Salad Bar Success in Lee’s Summit, Missouri
We recently caught up with Lori Danella, Food Service Director (FSD) for Lee’s Summit School District in Missouri. Lori applied for the Salad Bars to Schools grant in 2019 and was one of the last recipients of salad bars before the program paused due to the COVID outbreak and school closures in early 2020. Lee’s Summit was awarded 8 salad bars for three high schools, three middle schools and two elementary schools in the district. Here Lori shares her successes, challenges, and insights about operating salad bars while in the midst of a global pandemic.
Lee’s Summit is a small city within the Kansas City district with 24 schools including 18 Elementary, 3 Middle, and 3 High Schools. The district is both rural and urban with a free and reduced rate of 21%. Lori Danella was promoted to FSD of Lee’s Summit in early 2019 after 13 years as Assistant Director for the district. Prior to that Lori worked as a nutrition/kitchen manager for the Kansas Public Schools in Kansas City, Kansas for 10 years. Last year Lori was awarded the 2021 Missouri School Nutrition Association’s Director of the year award, and with her 26 years combined experience Lori is full steam ahead, prioritizing the health and futures of the students of Lee’s Summit.
How did you prepare staff for salad bars?
“I trained all staff on food safety, knife skills, and proper salad bar use; I also created HACCP sheets, SOPs, production records, and recipes in NutriKids POS.”
Did your staff need additional support to operate the salad bars?
“That’s a tough question because we are 30 members short on staff currently, but even if I was fully staffed we wouldn’t need any additional labor.”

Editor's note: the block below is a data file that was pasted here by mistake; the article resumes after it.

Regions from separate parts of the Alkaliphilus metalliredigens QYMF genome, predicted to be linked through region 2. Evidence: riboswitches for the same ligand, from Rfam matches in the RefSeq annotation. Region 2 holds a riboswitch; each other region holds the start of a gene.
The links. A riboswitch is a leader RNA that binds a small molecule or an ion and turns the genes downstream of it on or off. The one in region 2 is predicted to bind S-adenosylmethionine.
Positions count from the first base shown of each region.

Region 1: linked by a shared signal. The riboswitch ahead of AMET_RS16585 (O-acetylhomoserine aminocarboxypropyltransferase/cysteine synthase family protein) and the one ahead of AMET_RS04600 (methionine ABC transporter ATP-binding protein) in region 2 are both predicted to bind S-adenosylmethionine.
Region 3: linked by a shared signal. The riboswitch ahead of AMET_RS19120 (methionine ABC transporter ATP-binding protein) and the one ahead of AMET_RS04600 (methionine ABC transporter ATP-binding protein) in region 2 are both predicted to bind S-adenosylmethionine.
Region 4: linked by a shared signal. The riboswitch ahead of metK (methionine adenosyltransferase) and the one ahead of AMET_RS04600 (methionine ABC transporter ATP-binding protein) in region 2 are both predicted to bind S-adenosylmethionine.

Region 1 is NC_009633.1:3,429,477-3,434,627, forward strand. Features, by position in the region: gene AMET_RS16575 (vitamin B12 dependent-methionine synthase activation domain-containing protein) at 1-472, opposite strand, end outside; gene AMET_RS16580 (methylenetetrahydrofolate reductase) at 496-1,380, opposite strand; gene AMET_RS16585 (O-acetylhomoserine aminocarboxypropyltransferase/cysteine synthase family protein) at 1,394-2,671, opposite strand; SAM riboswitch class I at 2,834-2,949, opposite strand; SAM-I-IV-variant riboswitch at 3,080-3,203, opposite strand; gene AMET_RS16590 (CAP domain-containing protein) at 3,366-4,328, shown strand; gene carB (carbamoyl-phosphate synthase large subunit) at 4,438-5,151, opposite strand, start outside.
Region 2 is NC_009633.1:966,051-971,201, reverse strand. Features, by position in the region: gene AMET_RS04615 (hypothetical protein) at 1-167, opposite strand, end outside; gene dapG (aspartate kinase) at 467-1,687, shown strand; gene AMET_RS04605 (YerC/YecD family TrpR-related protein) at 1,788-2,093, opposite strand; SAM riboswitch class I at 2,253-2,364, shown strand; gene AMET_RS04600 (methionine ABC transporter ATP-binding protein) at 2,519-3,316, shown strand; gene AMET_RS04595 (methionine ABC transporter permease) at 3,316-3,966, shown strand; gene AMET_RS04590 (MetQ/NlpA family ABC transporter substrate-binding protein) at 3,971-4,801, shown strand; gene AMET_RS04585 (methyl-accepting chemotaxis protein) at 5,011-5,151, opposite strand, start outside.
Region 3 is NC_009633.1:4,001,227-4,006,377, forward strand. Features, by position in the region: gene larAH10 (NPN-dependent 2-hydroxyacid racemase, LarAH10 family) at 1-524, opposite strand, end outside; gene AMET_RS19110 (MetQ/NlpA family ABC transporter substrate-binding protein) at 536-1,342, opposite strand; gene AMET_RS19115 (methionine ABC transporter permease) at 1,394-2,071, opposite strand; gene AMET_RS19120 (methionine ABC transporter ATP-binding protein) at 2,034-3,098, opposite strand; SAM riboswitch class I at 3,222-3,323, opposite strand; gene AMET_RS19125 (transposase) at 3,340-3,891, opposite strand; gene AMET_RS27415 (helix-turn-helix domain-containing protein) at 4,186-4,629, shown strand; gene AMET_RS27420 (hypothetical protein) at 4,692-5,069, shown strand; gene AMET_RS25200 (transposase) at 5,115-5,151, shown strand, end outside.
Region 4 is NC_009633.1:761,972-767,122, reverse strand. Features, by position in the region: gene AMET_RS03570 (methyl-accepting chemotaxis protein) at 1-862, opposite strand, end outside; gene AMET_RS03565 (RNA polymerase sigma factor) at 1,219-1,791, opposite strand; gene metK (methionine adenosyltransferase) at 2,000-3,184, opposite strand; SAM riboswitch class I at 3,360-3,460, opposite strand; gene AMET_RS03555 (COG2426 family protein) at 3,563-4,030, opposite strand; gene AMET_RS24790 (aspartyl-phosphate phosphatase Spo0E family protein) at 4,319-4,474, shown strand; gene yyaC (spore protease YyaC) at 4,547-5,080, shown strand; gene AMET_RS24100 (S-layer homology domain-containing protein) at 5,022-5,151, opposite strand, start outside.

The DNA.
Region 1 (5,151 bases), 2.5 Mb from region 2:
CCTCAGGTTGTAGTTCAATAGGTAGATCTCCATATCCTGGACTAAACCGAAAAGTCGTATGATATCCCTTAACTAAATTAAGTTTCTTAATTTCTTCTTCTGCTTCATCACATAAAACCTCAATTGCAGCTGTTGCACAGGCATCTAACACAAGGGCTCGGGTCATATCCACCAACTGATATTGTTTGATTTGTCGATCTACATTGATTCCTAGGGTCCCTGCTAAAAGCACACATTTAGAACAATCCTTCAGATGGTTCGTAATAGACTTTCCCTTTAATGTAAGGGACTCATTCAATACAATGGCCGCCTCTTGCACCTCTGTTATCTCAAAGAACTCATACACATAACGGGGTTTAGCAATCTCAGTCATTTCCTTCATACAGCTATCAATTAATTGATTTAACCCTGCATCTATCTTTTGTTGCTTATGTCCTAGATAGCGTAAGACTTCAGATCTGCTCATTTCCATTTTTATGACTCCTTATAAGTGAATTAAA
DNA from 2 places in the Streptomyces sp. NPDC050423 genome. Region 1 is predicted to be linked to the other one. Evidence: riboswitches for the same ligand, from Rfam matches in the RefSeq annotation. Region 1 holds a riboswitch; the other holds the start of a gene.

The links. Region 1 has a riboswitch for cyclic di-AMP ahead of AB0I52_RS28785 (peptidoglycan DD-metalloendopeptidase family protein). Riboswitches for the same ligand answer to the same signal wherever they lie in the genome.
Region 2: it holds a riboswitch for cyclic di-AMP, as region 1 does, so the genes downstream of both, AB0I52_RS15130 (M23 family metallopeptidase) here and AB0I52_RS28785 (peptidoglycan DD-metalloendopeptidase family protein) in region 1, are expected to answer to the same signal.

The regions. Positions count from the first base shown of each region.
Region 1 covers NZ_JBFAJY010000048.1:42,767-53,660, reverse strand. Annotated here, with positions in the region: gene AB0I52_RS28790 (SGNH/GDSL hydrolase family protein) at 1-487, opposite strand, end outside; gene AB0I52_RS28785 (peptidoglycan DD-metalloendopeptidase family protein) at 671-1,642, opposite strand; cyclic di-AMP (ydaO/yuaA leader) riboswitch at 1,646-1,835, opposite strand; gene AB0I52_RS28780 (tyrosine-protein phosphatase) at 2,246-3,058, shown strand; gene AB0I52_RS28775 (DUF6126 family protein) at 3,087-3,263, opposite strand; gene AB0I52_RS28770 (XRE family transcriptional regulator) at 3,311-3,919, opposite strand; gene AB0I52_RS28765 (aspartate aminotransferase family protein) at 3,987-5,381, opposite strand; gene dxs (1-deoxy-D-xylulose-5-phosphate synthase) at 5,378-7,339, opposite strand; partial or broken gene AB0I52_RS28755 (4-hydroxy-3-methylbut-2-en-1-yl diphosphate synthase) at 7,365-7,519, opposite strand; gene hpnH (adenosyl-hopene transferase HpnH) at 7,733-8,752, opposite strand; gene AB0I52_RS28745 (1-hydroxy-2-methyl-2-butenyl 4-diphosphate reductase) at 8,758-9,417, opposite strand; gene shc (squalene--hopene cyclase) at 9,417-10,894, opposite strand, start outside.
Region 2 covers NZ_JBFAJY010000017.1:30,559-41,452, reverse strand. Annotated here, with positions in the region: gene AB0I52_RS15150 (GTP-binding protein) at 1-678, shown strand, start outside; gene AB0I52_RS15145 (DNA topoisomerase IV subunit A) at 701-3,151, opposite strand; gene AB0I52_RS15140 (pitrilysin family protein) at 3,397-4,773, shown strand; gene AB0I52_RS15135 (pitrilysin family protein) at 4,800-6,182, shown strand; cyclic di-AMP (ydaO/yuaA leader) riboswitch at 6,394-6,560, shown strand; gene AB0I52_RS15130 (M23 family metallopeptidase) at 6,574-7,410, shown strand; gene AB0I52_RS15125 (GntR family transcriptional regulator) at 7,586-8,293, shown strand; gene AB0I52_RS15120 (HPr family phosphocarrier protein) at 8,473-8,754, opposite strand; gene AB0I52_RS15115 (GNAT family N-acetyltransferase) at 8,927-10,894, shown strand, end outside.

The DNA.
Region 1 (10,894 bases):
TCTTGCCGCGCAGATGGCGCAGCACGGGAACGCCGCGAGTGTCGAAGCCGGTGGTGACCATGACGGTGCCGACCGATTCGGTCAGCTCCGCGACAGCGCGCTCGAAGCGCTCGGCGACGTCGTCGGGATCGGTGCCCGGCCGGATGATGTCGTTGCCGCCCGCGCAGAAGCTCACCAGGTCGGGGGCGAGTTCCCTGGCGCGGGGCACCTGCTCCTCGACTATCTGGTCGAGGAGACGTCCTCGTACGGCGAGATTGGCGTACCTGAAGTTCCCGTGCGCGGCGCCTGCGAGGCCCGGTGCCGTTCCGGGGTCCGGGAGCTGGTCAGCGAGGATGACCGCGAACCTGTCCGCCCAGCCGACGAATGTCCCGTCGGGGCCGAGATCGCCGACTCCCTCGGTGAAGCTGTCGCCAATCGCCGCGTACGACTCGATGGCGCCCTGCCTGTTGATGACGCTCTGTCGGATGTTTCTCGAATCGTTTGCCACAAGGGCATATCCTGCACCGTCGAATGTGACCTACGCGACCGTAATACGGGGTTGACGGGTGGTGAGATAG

Lori finds that by consolidating all fruits and veggies on the salad bar without the added work of pre-portioning, she ends up saving time on labor overall in her kitchens.
“What we have done to save on time while being short staffed is to use commodity dollars for pre-cut fruits and vegetables from DoD Fresh. DoD Fresh has been GREAT. My staff actually find that it’s a lot more fun prepping the salad bar (than pre-portioning fruits and veggies for the line). They have fun doing fruit and veggie art such as carrot palm trees or radish roses. They always send me pictures of what they are proud of, and they take pride in their work because it’s fun!”
How did you prepare your students for their first day using the salad bars?
“First we made signage for the salad bars about what the students have to take with each meal, and then we trained them. Each year we educate students on salad bar etiquette, how to use the utensils, and portion size. We also have a buddy system for younger students going through the lunch line where older students will help show their buddy about how things work at lunch and how to use the salad bar.”
For elementary schools, Lori attaches the salad bar utensils to the bar using removable sticky hooks and these fun colored springs she purchases from Amazon that you can find HERE.
“I was at the School Nutrition Industry Conference earlier this year and during several networking sessions, there were some discussions about salad bars, students self-serving, and districts not allowing the nutrition departments to open their bars back up. I told everyone my health department was 101% behind us going back to the salad bars and allowing the students to self-serve themselves, and that the CDC reports stated that COVID-19 is not transmitted through surface contact. We have always been vigilant in changing utensils and keeping the students safe; this is no different. COVID-19 isn’t going to stop us from offering a large variety of fresh fruits and veggies daily and our students and parents are so happy!”
Farm to School
Does your district participate in any Farm to School activities that support the salad bars?
“We work with KC Food Hub which keeps things fresh and local, and then I don’t need to worry about shortages as much.”